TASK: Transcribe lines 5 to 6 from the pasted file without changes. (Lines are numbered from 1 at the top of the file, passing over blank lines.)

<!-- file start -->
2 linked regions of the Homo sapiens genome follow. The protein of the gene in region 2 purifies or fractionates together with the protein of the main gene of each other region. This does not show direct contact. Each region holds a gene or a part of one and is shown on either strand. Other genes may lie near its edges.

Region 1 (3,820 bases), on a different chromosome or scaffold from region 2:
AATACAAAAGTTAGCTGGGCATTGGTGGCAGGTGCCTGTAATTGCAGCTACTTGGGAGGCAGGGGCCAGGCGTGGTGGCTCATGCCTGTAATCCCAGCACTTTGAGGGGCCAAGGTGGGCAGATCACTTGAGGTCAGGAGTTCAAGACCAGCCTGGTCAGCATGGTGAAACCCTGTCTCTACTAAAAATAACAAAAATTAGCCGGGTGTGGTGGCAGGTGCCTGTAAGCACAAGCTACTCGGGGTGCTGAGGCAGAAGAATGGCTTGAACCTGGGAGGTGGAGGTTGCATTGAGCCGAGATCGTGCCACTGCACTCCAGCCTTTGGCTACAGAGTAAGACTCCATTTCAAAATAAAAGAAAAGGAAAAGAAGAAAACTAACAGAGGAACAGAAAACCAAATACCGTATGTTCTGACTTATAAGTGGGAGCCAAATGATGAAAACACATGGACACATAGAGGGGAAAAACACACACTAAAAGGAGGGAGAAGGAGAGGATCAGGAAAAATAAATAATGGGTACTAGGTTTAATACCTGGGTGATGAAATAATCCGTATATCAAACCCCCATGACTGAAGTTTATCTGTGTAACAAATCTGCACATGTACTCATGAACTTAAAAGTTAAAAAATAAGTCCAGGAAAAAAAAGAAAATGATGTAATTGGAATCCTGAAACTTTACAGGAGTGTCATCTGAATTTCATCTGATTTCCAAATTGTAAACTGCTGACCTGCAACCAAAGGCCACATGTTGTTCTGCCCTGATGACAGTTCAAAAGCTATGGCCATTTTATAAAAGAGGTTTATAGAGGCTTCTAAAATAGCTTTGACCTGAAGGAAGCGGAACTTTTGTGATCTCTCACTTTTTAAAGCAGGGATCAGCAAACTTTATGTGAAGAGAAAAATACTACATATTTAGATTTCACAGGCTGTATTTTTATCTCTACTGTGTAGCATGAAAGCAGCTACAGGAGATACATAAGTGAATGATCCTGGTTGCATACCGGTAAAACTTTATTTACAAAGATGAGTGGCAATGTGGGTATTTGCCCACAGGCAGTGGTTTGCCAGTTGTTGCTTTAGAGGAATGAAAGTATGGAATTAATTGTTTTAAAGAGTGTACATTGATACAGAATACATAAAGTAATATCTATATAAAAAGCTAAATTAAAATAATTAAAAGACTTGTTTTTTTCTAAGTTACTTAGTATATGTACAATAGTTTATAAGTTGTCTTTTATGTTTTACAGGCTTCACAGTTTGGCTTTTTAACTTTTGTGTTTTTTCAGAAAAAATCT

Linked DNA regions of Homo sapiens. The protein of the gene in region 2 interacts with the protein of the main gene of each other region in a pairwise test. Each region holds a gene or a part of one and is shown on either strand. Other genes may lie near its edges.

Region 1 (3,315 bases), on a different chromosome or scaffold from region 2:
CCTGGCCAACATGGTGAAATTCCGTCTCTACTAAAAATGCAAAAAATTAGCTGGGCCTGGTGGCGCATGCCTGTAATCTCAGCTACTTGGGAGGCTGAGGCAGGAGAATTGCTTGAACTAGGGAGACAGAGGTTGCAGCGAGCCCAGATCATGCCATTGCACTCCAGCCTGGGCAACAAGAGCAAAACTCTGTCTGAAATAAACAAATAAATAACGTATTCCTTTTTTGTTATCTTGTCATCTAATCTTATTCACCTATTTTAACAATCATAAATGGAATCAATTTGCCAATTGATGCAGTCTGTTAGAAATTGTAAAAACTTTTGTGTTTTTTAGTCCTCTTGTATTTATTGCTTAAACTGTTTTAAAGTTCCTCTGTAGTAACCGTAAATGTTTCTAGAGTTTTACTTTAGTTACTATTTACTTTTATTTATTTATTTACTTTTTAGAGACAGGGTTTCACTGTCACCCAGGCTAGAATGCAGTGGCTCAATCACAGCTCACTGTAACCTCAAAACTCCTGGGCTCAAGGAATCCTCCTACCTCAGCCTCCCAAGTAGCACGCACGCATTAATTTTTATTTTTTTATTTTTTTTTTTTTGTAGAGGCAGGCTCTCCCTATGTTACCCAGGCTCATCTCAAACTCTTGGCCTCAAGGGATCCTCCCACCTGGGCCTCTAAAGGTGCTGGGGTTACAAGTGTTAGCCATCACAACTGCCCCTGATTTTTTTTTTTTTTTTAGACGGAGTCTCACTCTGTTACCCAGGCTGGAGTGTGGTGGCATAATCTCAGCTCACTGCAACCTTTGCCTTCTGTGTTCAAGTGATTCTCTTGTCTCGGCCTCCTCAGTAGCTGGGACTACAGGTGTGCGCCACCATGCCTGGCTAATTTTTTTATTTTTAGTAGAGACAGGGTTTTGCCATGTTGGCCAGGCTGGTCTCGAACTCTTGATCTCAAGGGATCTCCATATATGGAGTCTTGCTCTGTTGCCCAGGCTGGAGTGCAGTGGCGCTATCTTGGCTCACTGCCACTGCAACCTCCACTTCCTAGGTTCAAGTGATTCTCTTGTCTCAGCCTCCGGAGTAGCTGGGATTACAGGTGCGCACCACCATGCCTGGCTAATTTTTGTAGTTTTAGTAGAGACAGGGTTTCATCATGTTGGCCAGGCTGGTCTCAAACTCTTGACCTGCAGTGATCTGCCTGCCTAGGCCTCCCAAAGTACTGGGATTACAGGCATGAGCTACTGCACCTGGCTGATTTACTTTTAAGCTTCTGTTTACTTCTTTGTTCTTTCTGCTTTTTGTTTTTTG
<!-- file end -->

Region 1 (3,315 bases), on a different chromosome or scaffold from region 2:
CCTGGCCAACATGGTGAAATTCCGTCTCTACTAAAAATGCAAAAAATTAGCTGGGCCTGGTGGCGCATGCCTGTAATCTCAGCTACTTGGGAGGCTGAGGCAGGAGAATTGCTTGAACTAGGGAGACAGAGGTTGCAGCGAGCCCAGATCATGCCATTGCACTCCAGCCTGGGCAACAAGAGCAAAACTCTGTCTGAAATAAACAAATAAATAACGTATTCCTTTTTTGTTATCTTGTCATCTAATCTTATTCACCTATTTTAACAATCATAAATGGAATCAATTTGCCAATTGATGCAGTCTGTTAGAAATTGTAAAAACTTTTGTGTTTTTTAGTCCTCTTGTATTTATTGCTTAAACTGTTTTAAAGTTCCTCTGTAGTAACCGTAAATGTTTCTAGAGTTTTACTTTAGTTACTATTTACTTTTATTTATTTATTTACTTTTTAGAGACAGGGTTTCACTGTCACCCAGGCTAGAATGCAGTGGCTCAATCACAGCTCACTGTAACCTCAAAACTCCTGGGCTCAAGGAATCCTCCTACCTCAGCCTCCCAAGTAGCACGCACGCATTAATTTTTATTTTTTTATTTTTTTTTTTTTGTAGAGGCAGGCTCTCCCTATGTTACCCAGGCTCATCTCAAACTCTTGGCCTCAAGGGATCCTCCCACCTGGGCCTCTAAAGGTGCTGGGGTTACAAGTGTTAGCCATCACAACTGCCCCTGATTTTTTTTTTTTTTTTAGACGGAGTCTCACTCTGTTACCCAGGCTGGAGTGTGGTGGCATAATCTCAGCTCACTGCAACCTTTGCCTTCTGTGTTCAAGTGATTCTCTTGTCTCGGCCTCCTCAGTAGCTGGGACTACAGGTGTGCGCCACCATGCCTGGCTAATTTTTTTATTTTTAGTAGAGACAGGGTTTTGCCATGTTGGCCAGGCTGGTCTCGAACTCTTGATCTCAAGGGATCTCCATATATGGAGTCTTGCTCTGTTGCCCAGGCTGGAGTGCAGTGGCGCTATCTTGGCTCACTGCCACTGCAACCTCCACTTCCTAGGTTCAAGTGATTCTCTTGTCTCAGCCTCCGGAGTAGCTGGGATTACAGGTGCGCACCACCATGCCTGGCTAATTTTTGTAGTTTTAGTAGAGACAGGGTTTCATCATGTTGGCCAGGCTGGTCTCAAACTCTTGACCTGCAGTGATCTGCCTGCCTAGGCCTCCCAAAGTACTGGGATTACAGGCATGAGCTACTGCACCTGGCTGATTTACTTTTAAGCTTCTGTTTACTTCTTTGTTCTTTCTGCTTTTTGTTTTTTG